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Biden signs bill to expand benefits for veterans exposed to toxic burn pits

The bill, dubbed the PACT Act, is the most significant expansion of veterans' health care and benefits in more than 30 years, a White House official said.

WASHINGTON — President Joe Biden signed legislation on Wednesday expanding health care benefits for veterans exposed to toxic burn pits.

The bipartisan bill, known as the PACT Act, is the most significant expansion of veterans' health care and benefits in more than 30 years, a White House official said.

Speaking at a White House ceremony, Biden said that “veterans of the wars of Iraq and Afghanistan not only faced dangers in battle — they were breathing toxic smoke from burn pits.”

Biden said he traveled to Iraq over 20 times over the course of the war, both as a senator and later as vice president, and could “actually see some of it in the air.”

“Burn pits the size of football fields, an incinerated waste of war such as tires, poisonous chemicals, jet fuel, and so much I won’t even mention,” he said. “A lot of places where our soldiers were sleeping were literally a quarter mile half mile away from it.”

Veterans who have been exposed to burn pits attended the signing ceremony along with their families, advocates and members of Congress.

Danielle Robinson and Brielle Robinson, the wife and the daughter of Sgt. 1st Class Heath Robinson whom the PACT Act is named after, introduced Biden at the signing event. Danielle Robinson was a guest of first lady Jill Biden during the president's first State of the Union address when he called on Congress to pass burn pits legislation.

The issue is personal for Biden. His son Beau Biden was deployed to Iraq in 2008 and diagnosed with brain cancer in 2013. He died two years later, at age 46. Biden has said he believes Beau’s cancer was linked to exposure to burn pits during his deployment.

“When they came home, many of the fittest and best warriors that we sent to war were not the same. Headaches, numbness, dizziness, cancer,” Biden said at Wednesday's ceremony. “My son Beau was one of them.”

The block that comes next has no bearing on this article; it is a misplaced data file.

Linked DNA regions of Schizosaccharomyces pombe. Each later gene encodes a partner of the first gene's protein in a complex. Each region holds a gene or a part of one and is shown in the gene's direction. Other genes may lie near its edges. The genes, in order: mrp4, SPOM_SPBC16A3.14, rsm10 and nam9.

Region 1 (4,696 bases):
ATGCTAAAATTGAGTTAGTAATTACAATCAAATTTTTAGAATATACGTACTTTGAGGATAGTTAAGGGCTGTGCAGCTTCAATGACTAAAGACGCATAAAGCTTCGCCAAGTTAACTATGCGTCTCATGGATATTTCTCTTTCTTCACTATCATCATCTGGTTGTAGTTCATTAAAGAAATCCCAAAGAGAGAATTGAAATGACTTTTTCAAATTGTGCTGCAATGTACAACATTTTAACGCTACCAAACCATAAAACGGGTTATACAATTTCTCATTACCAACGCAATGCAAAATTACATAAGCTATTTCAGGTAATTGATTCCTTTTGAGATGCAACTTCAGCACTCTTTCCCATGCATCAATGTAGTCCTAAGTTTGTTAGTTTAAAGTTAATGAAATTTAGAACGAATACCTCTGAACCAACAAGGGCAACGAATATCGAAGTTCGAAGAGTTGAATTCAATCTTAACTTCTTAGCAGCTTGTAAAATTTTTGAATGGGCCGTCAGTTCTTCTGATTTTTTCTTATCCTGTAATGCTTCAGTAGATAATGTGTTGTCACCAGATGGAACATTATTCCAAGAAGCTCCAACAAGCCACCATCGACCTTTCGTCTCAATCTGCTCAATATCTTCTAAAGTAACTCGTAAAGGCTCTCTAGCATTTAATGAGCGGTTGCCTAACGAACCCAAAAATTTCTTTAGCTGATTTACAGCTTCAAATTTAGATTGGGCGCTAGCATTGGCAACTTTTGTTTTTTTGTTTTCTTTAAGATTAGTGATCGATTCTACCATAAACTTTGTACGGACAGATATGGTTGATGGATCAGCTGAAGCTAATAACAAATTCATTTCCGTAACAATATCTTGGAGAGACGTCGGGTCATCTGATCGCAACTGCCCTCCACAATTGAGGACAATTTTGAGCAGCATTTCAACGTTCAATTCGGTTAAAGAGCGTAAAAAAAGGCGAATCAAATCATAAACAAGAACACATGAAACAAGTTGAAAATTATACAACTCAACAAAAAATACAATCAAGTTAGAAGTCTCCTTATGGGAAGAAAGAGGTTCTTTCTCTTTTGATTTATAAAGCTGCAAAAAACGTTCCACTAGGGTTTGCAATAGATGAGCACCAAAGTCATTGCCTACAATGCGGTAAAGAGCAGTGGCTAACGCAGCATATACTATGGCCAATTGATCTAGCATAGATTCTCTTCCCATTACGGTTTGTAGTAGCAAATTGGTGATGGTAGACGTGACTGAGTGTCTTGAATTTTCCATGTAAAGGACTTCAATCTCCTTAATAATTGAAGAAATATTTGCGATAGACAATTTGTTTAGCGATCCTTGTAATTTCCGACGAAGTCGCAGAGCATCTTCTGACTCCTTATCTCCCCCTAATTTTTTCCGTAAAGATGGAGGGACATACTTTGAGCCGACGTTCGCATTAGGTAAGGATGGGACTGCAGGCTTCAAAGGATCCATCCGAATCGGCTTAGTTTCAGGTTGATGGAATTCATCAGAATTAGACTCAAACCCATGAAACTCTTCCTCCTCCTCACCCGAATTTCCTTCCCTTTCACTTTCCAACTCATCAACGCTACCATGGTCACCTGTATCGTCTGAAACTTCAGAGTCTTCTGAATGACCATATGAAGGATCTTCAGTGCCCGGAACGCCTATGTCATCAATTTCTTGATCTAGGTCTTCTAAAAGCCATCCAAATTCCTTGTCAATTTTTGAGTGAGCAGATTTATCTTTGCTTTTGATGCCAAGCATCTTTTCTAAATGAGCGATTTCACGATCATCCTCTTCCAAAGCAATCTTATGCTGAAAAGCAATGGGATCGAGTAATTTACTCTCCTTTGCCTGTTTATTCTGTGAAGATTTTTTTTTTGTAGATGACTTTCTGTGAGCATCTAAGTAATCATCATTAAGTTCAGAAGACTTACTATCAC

Experts have said that while it is difficult to draw a definitive link between burn pit exposure and certain health problems like cancer and asthma, long-term exposure to toxic smoke can lead to serious health issues.

The White House official said Biden was closely engaged with lawmakers during negotiations over the measure.

The legislation increases veterans' access to medical care and disability payments for exposure to burn pits. It also requires the Department of Veterans Affairs to presume some respiratory illnesses and cancers were related to the exposure, meaning veterans don't have to prove they got sick because of the burn pits in order to receive compensation for their illnesses. Roughly 70% of disability claims related to burn pit exposure are denied by the VA due to lack of evidence, scientific data and information from the Department of Defense, according to The Associated Press.

The Senate ultimately passed the legislation in a 86-11 vote last week after Republicans had blocked its passage the week before.

The Senate had already voted 84-14 in June to advance the bill, but 25 Republicans who voted yes reversed course when the legislation came up again. Sen. Pat Toomey, R-Pa., had been one of the Republicans holding up the bill as he demanded a vote on his amendment to add spending guardrails to ensure some of the massive package, costing $280 billion over 10 years, could not be spent on "completely unrelated programs."

Republicans eventually caved to pressure from more than 60 veterans groups — and comedian Jon Stewart — who had railed against the GOP members for days outside the Capitol.

Eligible veterans and their families and caregivers can apply for PACT Act benefits by filing a claim with the Department of Veterans Affairs, visiting the VA's website or calling 1-800-MyVA411.